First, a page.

How Reverb Works
The acoustical effect of REVERBERATION can be thought of as the complex interactions of delayed sound. It can be heard in nearly any listening environment, taking place when sound waves traveling through the air are reflected by surfaces such as walls, ceilings, and floors.
The properties of reverberant sound are most noticeable in the case of a single abrupt sound impulse, such as a hand clap or a door being slammed in a large room. At first, it is possible for the ear to hear individual echoes, referred to as EARLY REFLECTIONS. The time between the initial sound taking place and the arrival of a reflection of this sound is referred to as the DELAY TIME. These initial delays give the listener a sense of the overall size of the listening space.
After the delayed impulses have traveled back and forth through the listening space several times, the individual delayed sounds increasingly overlap one another. This blending of echoes into a random breath-like effect is called CLUTTER, and gives the listener a sense of the the acoustical reflective quality, or 'liveliness,' of the listening environment.
The combined length of these phases is called the DECAY TIME. The standard used in architectural acoustics is the time required for the overall reverberant sound to decay to a measured value of 60 decibels below the level of the original "dry" sound. This term is often abbreviated as RT60.
Throughout the history of audio amplification, numerous techniques have been developed to simulate the natural effect of reverberation. These have included acoustic chambers and pipes (reflective spaces into which a speaker and microphone were placed), large steel plates (the Gotham Audio EMT series), and recirculating delay mechanisms based on magnetic tape (the Maestro "Echo-Plex"), or rotating electrostatic elements (the Tel-Ray "Organ Tone," later licensed to Fender Musical Instruments). Developments in solid-state electronics yielded the analog 'bucket brigade' (capacitive charge-coupled) delay, and most recently, digital delay technology.
The use of coiled springs to delay audio signals was originated by early telecommunications engineers to simulate the effects of long-distance telephone lines. While the prolonged sequence of echoes was undesirable for their purposes, it seemed most useful to an inventor named Laurens Hammond, who promptly appropriated the concept for use with the keyboard instrument which bears his name.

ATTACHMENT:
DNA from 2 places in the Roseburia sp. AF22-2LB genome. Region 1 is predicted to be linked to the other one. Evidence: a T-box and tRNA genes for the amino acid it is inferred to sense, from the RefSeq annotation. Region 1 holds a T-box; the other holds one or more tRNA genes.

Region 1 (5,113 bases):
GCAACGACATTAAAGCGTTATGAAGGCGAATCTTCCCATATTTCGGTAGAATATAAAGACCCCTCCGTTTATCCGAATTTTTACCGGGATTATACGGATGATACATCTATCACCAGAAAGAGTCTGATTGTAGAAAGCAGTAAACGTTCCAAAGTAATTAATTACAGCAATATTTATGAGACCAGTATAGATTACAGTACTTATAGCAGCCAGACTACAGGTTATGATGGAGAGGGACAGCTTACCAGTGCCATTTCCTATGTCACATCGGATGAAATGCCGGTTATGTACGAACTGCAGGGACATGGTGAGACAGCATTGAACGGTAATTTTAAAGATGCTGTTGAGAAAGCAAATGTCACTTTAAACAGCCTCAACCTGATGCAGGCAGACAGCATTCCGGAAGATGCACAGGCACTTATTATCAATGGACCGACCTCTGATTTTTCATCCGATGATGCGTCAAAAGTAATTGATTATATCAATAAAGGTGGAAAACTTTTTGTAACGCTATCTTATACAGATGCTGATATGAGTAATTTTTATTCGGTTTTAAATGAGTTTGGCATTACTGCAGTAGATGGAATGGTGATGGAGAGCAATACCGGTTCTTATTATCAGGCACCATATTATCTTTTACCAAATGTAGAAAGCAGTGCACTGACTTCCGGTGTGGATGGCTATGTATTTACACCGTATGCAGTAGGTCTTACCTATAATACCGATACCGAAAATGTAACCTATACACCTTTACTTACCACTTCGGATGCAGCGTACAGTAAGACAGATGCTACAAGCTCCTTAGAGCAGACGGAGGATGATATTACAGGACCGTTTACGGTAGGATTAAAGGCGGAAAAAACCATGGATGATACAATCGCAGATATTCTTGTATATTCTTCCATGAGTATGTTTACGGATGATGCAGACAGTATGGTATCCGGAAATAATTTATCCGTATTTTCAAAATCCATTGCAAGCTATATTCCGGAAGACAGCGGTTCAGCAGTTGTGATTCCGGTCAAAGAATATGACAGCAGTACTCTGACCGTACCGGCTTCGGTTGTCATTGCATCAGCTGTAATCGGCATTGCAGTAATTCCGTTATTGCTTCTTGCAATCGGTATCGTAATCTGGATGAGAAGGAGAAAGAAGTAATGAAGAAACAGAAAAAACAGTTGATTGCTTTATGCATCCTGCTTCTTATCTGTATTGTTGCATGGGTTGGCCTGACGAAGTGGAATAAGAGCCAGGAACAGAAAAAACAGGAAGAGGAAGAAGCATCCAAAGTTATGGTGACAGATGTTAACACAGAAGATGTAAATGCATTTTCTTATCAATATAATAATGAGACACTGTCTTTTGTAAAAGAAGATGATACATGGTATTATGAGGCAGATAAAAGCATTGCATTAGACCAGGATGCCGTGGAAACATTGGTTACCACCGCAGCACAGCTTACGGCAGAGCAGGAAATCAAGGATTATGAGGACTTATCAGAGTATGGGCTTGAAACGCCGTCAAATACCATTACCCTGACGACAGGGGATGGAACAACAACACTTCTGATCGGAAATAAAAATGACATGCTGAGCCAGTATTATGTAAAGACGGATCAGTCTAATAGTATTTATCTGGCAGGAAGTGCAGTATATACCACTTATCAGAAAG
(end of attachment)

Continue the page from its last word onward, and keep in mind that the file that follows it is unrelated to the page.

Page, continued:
The coiled spring mechanisms underwent a continuing process of refinement. In the early 1960's, a Hammond engineer named Alan C. Young developed a design which proved to be practical for portable use. Since then Spring Reverb has found its way into applications ranging from High Fidelity audio to car radios.
Spring Reverberation units use a combination of electromagnetic and mechanical elements to simulate paths of delayed sound. an audio signal drives the COIL of the INPUT TRANSDUCER, which applies a twisting force to miniature cylindrical MAGNETS attached to a set of precision stainless steel TRANSMISSION SPRINGS. The twisting motion travels as a wave impulse down the length of the springs until it is rebounded by the OUTPUT TRANSDUCER, which also uses magnetic components to generate a delayed output signal.
In addition to the coil and magnets, the transducers also contain DAMPER DISCS within the BRASS SLEEVE assemblies. The SUPPORT WIRES, to which the magnets are mounted, pass through the discs, which results in a controlled application of friction, or 'braking' action, on the twisting spring assemblies. The DECAY TIME performance specification of a reverb unit is dependent on the choice of material type and thickness of the DAMPER DISC; the TRANSMISSION SPRINGS are the same for all the available decay time ranges for any given model.
If the input of a single-spring reverb assembly was driven with a single pulse-like signal (an amplified 'snap'), a series of delayed output pulses would result. The first delay would represent the amount of time the sound required to travel through an equivalent of the uncoiled length of the spring. Following this, the pulse would be reflected from the output side, travel back through the spring, be reflected by the input side, and return through to the output side. This results in subsequent delays having a length of twice the initial DELAY TIME.
When the spring is driven with a sustained audio signal, the delayed reflections overlap the incoming sound. Depending upon the frequencies found in the incoming signal, the reflected sound can interact to result in a series of RESONANCES.
To avoid this unevenness over the frequency response range in an actual reverb unit, two or three spring delay paths are used, each with a different delay time rating. The Type 4 (full-sized two-spring) reverb unit, for example, provides DELAY TIMES of 34 and 41 milliseconds, chosen for the fullest and most even overlapping of delayed sound.